10 Marketing Definitions You Should Probably Know

When working with a marketing agency or a marketing professional, words and phrases get thrown around that could make you feel a little overwhelmed. At Duo, we try to keep things as clear as possible to help you better understand our goals and strategies. The following is a list of marketing words and phrases you might hear us say and what they mean for your business or campaign.

SEO: Search Engine Optimization

Searching anything on the web can be a daunting task. Everyday there are more than 3.5 billion searches on Google. Google looks through over 54 million active, registered websites, everytime someone clicks “search.”  With all that information and potential results, how can you stay at the top? SEO is the answer. SEO stands for search engine optimization. Most people think that it’s something that just happens as you populate your website with generic keywords. We like to think of it as making your sites Google-friendly while engaging enough to keep your potential customers on the website. One of the things that search engines take into consideration when showing your website is quality of content. They’re basically asking: Is this the information the user needs? Search engines also look at the speed of your website’s load time, responsiveness (how well it adjusts to screen size), and age of the website. When we create websites, our copywriters and content creators work closely with you to make sure you stay relevant and at the top of the search results page.


The definition of pixel has changed over the last few years to mean more than just a tiny dot that makes up a larger piece. The way we use pixel is to describe the small piece of code we install on your website that helps us track social media visits, leads, and conversions. Our web developers and account executives work together to keep make sure Facebook, or other social media sites, and your website talk to one another. This allows us to use our software to see how many people from Facebook visited your site, made a phone call, or filled out a form. With this pixel, we are able to retarget or remarket your preferred audience to get a higher amount of new business for you. (See definition below)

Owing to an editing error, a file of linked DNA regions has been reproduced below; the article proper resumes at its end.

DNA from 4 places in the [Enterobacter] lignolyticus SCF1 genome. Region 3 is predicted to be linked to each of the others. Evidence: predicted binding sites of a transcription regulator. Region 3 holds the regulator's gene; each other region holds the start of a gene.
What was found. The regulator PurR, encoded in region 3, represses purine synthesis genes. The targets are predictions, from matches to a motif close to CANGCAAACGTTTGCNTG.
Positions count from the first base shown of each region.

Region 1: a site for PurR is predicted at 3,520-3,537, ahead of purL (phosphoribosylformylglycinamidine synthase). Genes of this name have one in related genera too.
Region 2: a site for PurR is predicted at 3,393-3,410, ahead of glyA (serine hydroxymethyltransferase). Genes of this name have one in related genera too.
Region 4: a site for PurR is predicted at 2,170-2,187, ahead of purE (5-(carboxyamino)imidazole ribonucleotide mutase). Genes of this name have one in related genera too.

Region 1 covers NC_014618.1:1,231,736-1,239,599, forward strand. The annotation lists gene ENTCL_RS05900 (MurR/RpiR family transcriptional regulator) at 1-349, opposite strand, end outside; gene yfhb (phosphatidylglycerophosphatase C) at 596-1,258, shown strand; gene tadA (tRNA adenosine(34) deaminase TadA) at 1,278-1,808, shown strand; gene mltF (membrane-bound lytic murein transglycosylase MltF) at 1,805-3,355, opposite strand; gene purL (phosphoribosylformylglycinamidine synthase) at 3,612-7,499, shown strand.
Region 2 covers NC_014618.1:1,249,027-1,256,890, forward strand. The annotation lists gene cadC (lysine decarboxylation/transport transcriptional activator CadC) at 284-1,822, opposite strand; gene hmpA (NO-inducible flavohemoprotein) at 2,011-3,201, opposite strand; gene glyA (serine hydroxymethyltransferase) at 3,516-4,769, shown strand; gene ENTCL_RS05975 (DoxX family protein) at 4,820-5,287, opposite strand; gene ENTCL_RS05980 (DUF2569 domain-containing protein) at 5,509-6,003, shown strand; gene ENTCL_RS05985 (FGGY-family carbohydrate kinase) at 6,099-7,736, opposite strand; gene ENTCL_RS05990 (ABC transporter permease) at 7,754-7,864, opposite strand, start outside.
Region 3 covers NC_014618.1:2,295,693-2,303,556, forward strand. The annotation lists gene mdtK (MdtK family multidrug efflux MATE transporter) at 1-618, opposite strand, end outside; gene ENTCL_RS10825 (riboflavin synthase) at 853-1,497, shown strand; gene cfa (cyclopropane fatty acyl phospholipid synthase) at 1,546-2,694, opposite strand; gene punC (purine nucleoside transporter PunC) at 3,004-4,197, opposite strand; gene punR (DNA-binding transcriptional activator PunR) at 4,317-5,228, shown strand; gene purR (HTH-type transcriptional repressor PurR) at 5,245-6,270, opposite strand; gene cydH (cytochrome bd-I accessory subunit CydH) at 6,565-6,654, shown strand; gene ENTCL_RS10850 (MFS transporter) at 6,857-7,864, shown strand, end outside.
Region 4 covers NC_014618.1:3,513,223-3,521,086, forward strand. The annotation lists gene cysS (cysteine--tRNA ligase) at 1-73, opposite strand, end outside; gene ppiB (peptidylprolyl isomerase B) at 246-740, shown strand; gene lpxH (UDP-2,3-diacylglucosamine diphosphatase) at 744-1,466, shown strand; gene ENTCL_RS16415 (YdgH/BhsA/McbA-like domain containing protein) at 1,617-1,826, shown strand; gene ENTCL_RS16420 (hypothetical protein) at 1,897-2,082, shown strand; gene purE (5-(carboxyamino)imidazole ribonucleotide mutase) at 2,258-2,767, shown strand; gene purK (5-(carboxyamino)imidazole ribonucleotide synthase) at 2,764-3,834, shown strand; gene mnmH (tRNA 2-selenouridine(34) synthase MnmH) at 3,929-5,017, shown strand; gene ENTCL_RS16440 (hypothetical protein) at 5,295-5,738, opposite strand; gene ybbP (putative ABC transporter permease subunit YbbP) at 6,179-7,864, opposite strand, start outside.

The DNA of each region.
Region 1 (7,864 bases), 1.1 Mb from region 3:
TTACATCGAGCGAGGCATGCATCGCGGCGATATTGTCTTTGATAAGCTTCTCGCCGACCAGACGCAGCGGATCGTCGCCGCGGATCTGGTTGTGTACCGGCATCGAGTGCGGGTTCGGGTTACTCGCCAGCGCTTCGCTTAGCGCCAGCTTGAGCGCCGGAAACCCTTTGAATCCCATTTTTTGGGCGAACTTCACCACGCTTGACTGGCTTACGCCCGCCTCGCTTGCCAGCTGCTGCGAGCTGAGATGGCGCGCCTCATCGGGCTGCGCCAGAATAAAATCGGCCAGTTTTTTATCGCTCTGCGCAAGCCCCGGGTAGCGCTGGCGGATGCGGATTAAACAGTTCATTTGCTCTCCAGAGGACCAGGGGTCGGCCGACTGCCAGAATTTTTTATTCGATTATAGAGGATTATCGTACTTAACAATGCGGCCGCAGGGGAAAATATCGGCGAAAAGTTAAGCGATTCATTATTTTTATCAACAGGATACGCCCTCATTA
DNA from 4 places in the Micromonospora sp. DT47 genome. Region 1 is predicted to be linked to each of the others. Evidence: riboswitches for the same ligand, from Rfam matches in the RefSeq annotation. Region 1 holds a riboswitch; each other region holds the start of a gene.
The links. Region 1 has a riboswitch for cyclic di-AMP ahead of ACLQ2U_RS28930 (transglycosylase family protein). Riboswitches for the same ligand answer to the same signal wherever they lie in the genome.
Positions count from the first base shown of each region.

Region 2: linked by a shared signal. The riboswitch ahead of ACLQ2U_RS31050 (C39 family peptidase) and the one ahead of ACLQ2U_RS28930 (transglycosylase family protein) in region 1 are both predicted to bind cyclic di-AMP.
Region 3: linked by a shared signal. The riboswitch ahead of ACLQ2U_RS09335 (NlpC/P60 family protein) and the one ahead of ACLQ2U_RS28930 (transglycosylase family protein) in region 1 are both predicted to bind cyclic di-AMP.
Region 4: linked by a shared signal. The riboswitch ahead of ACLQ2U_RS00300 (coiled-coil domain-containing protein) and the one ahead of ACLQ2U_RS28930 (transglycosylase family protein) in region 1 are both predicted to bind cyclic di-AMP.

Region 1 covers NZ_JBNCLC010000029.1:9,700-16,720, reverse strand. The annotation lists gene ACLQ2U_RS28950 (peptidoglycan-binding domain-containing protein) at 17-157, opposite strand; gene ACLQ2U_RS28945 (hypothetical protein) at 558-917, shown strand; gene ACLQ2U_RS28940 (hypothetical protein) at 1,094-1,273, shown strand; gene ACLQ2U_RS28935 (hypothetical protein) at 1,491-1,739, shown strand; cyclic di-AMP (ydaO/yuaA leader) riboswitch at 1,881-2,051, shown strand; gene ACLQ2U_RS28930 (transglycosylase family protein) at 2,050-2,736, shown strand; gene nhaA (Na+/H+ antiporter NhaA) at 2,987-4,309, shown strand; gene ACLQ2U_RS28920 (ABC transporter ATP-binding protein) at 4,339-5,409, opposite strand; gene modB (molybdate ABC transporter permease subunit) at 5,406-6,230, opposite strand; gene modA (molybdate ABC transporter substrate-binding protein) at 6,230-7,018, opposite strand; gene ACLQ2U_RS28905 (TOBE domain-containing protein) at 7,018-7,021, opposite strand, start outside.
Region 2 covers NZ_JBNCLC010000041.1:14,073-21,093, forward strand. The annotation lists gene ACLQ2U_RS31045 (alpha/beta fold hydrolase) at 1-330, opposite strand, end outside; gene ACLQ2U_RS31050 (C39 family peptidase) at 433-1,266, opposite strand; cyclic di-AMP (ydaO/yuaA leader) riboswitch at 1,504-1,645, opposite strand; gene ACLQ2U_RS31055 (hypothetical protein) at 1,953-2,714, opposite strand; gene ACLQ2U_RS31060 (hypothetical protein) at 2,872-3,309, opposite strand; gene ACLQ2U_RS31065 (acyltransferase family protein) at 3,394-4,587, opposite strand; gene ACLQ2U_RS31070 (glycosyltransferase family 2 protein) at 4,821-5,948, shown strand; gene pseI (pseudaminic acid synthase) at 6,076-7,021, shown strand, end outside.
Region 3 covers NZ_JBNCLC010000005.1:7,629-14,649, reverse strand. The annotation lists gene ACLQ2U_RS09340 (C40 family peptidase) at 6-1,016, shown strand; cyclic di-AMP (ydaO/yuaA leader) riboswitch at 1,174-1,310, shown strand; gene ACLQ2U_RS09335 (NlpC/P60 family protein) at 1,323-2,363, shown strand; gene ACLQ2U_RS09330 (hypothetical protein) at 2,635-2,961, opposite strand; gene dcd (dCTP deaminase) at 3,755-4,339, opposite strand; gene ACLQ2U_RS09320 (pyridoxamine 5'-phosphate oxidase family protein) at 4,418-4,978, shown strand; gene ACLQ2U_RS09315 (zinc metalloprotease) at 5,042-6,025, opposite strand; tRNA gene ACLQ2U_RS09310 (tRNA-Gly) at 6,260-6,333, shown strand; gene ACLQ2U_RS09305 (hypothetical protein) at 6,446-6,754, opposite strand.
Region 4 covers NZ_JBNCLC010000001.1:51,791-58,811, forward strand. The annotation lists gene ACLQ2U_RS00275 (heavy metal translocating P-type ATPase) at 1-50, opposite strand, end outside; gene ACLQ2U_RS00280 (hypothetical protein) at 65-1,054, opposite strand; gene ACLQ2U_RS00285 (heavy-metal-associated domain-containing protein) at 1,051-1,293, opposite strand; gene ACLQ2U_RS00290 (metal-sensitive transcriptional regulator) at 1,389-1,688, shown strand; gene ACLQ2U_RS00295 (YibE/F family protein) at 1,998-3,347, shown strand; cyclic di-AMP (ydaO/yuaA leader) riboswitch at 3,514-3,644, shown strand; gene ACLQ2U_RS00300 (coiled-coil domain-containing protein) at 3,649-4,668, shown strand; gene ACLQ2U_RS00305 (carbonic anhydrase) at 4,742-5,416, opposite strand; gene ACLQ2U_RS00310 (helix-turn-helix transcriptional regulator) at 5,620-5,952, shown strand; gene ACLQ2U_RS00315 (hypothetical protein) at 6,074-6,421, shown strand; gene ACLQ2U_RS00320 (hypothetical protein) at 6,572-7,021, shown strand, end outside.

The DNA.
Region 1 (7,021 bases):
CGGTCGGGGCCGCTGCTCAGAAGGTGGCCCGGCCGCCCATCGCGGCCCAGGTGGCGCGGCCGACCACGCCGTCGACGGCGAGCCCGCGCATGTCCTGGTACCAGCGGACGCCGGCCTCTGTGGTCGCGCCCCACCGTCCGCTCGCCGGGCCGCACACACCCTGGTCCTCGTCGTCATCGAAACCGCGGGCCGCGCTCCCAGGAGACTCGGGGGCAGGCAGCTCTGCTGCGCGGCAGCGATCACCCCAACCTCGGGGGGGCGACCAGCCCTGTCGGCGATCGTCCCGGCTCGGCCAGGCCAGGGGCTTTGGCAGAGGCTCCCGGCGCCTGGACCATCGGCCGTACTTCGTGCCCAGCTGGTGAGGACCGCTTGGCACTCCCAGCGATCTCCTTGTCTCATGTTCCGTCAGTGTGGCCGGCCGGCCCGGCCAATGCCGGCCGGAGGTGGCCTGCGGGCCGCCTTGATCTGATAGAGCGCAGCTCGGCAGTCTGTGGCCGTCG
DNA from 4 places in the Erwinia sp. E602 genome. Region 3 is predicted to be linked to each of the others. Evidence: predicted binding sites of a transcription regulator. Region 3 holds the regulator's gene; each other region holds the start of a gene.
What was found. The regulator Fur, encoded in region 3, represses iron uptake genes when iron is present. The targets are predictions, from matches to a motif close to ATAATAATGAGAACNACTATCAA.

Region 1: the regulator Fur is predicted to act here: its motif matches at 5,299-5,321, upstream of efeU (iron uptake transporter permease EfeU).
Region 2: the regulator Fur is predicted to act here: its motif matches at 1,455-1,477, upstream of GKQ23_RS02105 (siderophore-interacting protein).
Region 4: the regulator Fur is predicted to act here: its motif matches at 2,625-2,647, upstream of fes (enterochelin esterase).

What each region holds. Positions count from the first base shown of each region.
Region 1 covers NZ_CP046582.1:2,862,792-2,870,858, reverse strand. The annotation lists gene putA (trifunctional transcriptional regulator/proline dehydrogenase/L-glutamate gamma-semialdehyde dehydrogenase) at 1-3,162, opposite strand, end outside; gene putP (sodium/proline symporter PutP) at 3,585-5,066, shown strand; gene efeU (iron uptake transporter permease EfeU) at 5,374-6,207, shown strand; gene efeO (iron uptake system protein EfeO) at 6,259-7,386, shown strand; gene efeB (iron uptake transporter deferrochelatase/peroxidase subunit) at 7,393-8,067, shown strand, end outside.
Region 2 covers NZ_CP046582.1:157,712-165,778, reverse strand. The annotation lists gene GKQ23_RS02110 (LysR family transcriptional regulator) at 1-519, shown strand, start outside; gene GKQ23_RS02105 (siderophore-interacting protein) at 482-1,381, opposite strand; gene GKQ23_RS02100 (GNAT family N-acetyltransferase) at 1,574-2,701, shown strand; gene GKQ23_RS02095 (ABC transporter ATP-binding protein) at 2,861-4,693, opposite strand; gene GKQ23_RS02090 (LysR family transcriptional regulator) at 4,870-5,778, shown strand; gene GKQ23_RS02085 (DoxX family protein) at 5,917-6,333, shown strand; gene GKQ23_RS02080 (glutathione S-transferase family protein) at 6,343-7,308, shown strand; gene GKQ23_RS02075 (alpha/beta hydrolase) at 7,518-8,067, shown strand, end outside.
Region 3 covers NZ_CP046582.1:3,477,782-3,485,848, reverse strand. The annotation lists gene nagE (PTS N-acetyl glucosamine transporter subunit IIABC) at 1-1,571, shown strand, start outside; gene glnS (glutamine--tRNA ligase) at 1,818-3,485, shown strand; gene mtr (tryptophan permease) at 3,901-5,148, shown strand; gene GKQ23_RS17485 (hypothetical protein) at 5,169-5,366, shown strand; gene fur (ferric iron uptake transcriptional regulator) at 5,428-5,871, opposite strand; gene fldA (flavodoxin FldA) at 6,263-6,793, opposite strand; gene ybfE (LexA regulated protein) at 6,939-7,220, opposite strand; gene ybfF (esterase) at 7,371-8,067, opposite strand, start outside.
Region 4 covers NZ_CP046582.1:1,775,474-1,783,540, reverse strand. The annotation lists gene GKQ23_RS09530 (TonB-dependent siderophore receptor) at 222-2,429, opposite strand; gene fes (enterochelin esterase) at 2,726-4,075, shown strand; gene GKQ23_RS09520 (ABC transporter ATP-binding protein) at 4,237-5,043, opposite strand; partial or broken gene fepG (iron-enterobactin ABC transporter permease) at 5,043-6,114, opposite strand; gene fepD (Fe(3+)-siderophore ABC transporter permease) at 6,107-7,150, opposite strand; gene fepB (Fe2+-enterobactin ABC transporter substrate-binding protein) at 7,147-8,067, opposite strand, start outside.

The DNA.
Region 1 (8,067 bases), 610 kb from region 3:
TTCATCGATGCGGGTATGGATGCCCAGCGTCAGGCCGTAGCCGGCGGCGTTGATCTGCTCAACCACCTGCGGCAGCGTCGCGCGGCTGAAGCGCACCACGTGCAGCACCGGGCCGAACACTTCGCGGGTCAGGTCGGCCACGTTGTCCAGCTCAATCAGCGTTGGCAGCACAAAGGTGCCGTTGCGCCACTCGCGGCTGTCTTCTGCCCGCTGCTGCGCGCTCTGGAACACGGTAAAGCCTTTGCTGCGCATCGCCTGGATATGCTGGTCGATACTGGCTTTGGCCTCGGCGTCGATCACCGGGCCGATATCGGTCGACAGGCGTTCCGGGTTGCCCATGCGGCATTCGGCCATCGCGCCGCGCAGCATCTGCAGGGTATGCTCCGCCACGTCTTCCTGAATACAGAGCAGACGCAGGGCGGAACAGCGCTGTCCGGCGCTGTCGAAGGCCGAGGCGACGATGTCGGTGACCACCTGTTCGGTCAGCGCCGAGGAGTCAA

People who see ads after visiting a website are 70% more likely to convert. In the internet universe people can get lost or distracted, pulling them away from your site. Remarketing or retargeting is the process of showing people who have already been on your site new ads, reminding them of their interest in your product or service. Remarketing is key in digital marketing because it keeps your brand at the top of their minds. So how does it work? The internet knows when you’ve been on certain sites, collects that information in encrypted data, and lets advertisers know who has been on their site. These advertisers can make targeted ads that will only be shown to people who have visited their site. We never see anything private about a person, name, IP Address etc, only that they have, at some point in the specified time frame, been to your website. This can help make sure the people you are targeting are the right kind of people for your brand.


Sounds like something from Star Wars right? Hypertargeting is anything but from a galaxy far, far away. Hypertargeting is just using the resources available to you as a business marketer to target the people you want to see your ads. It can get as detailed or general as you want. One of our favorite ways to hypertarget is in remarketing campaigns (see above definition). We can also target people by gender, age, interests, whether they’ve recently traveled, and location. It makes sense why this feature would be used for digital marketing. With traditional marketing (radio, newspaper, etc) your message is thrown to the wind without any say who will see it. Hypertargeting makes it so you can hone in on your ideal customer and make sure they are the ones who see your ads.